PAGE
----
Congress Should Not Authorize States to Expand Collection of Taxes on Internet and Mail Order Sales
April 19, 2012
Congress has under consideration legislation to allow states to require out-of-state businesses that have no connection to the state, other than taking orders over the Internet, by mail or by telephone from in-state customers and sending the ordered goods by common carrier or U.S. mail, to become sales tax collection agents for the states, says David Addington, vice president of domestic and economic policy at the Heritage Foundation.
The legislation would overturn the Supreme Court's decision in Quill Corporation v. North Dakota, in which it prohibited the state sales taxation of businesses that have no nexus of activity within the state. States are clamoring for the legislation to be passed so that additional revenues can be realized.
- State government politicians have deceptively argued that the legislation is not a tax hike, because it would not affect rates in any state or introduce any new taxes.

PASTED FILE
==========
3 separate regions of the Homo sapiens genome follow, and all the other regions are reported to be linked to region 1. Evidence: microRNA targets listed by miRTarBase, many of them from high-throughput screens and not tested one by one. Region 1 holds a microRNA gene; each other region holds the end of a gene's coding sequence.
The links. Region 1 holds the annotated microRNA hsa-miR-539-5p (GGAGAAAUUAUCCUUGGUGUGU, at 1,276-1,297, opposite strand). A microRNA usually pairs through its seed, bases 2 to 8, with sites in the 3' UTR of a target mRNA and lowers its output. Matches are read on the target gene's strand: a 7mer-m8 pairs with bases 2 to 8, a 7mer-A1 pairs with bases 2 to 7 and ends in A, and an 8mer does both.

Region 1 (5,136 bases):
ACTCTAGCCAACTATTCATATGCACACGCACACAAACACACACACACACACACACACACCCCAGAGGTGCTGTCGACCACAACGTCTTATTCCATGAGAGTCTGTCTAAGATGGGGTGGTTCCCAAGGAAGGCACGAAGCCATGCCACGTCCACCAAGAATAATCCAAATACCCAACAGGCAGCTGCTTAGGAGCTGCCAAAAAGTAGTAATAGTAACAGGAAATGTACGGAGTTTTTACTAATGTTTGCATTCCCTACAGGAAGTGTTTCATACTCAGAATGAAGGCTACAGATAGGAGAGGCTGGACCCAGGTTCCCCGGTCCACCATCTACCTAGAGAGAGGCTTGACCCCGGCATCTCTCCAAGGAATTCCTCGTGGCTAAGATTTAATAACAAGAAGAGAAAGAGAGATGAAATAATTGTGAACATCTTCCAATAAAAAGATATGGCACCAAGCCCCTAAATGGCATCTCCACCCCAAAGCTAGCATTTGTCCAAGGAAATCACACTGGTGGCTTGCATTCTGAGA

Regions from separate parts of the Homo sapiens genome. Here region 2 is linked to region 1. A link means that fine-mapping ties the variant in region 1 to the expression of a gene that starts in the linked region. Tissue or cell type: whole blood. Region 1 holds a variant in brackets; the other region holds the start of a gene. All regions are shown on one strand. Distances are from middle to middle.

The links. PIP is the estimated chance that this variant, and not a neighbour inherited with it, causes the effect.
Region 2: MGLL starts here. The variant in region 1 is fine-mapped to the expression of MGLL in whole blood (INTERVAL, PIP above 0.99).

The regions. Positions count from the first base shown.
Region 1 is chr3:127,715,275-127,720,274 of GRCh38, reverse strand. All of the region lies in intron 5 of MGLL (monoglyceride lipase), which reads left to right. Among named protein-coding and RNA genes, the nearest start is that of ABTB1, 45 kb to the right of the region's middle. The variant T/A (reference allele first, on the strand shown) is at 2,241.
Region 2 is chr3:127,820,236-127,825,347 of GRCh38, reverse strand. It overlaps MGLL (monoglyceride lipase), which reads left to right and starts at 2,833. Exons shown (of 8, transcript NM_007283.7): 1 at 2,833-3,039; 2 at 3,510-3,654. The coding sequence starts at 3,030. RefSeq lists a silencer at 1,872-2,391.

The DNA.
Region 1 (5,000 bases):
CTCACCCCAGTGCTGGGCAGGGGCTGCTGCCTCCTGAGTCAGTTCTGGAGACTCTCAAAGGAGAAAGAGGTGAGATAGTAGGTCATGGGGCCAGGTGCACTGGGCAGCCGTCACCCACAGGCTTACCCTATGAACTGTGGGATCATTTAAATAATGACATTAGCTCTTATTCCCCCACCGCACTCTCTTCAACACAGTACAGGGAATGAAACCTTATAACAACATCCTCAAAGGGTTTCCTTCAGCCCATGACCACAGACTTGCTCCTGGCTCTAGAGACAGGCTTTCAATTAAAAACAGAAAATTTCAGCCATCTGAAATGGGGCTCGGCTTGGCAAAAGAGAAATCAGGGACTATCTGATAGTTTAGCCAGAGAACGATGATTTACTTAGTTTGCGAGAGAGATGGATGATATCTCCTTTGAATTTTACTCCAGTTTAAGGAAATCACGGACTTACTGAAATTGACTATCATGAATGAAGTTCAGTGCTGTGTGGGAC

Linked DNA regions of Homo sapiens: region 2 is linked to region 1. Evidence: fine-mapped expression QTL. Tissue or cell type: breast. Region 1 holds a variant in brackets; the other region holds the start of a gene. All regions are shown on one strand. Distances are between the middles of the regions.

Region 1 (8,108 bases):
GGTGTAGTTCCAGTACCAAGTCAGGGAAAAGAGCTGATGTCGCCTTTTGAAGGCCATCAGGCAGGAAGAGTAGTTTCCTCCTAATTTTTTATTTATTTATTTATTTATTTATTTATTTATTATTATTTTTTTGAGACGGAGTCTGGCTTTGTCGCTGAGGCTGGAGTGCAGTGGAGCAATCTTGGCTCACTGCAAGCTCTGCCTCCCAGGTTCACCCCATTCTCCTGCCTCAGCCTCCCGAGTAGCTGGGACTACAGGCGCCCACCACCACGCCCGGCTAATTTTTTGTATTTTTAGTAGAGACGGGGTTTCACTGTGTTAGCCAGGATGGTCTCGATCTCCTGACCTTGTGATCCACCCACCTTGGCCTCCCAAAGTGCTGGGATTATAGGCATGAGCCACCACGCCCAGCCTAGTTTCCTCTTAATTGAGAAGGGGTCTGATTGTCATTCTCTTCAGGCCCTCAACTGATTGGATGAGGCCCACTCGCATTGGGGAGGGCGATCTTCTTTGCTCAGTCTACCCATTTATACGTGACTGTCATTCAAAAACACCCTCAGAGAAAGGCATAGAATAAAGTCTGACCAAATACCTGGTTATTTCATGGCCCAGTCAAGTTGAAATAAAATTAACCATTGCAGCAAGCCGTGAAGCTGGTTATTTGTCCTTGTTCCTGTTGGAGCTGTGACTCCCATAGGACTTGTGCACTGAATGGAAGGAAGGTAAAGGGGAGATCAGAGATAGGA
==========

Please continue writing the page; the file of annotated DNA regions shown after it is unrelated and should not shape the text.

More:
- This sidesteps the point that the legislation would grant tax laws already on the books a wider breadth as they impose on out-of-state businesses contracting with in-state residents.
- The National Conference of State Legislatures (NCSL) has noted that in 2012, states will collectively lose an estimated $23.3 billion in uncollected sales taxes from out-of-state sales.
- Members of the NCSL argue vehemently that the additional revenue is necessary to help close major budget gaps (states had to close shortfalls totaling $72 billion leading into the FY 2012 budget process).
The implementation of this kind of law is dangerous for a number of reasons. First, it will almost certainly discourage additional efforts by states to tighten budgets through reduced spending. Easy revenue from out-of-state sources would make for a more convenient way to finance spending.
Second, the legislation would favor some states over others. The most glaring example of this occurrence is the legislative outcome for the state governments of Delaware, Montana, New Hampshire and Oregon -- states that collect no sales taxes. Their in-state businesses would be forced to pay out-of-state sales taxes while these state governments collect no additional revenues.
Finally, the proposed legislation would harm competitive and free-flowing markets by offering states a taxation tool to use against out-of-state businesses in order to protect in-state brick-and-mortar companies.
Source: David Addington, "Congress Should Not Authorize States to Expand Collection of Taxes on Internet and Mail Order Sales," Heritage Foundation, April 6, 2012.
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